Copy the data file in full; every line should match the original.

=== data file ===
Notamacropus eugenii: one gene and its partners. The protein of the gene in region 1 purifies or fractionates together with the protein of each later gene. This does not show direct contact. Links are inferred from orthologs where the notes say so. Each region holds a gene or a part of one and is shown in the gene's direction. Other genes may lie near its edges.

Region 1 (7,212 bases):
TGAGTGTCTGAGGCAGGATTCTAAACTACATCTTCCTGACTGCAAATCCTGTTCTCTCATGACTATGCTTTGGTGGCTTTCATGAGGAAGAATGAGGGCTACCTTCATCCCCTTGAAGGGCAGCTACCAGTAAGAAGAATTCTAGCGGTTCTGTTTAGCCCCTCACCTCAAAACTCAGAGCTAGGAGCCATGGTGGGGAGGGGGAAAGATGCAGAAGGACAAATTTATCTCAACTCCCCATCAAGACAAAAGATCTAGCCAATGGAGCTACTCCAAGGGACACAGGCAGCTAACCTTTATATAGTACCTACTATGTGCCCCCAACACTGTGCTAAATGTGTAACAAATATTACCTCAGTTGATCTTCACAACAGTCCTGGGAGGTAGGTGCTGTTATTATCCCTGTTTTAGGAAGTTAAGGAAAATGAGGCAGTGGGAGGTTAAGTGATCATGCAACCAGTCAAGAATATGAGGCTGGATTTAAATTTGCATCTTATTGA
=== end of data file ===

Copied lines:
Notamacropus eugenii: one gene and its partners. The protein of the gene in region 1 purifies or fractionates together with the protein of each later gene. This does not show direct contact. Links are inferred from orthologs where the notes say so. Each region holds a gene or a part of one and is shown in the gene's direction. Other genes may lie near its edges.

Region 1 (7,212 bases):
TGAGTGTCTGAGGCAGGATTCTAAACTACATCTTCCTGACTGCAAATCCTGTTCTCTCATGACTATGCTTTGGTGGCTTTCATGAGGAAGAATGAGGGCTACCTTCATCCCCTTGAAGGGCAGCTACCAGTAAGAAGAATTCTAGCGGTTCTGTTTAGCCCCTCACCTCAAAACTCAGAGCTAGGAGCCATGGTGGGGAGGGGGAAAGATGCAGAAGGACAAATTTATCTCAACTCCCCATCAAGACAAAAGATCTAGCCAATGGAGCTACTCCAAGGGACACAGGCAGCTAACCTTTATATAGTACCTACTATGTGCCCCCAACACTGTGCTAAATGTGTAACAAATATTACCTCAGTTGATCTTCACAACAGTCCTGGGAGGTAGGTGCTGTTATTATCCCTGTTTTAGGAAGTTAAGGAAAATGAGGCAGTGGGAGGTTAAGTGATCATGCAACCAGTCAAGAATATGAGGCTGGATTTAAATTTGCATCTTATTGA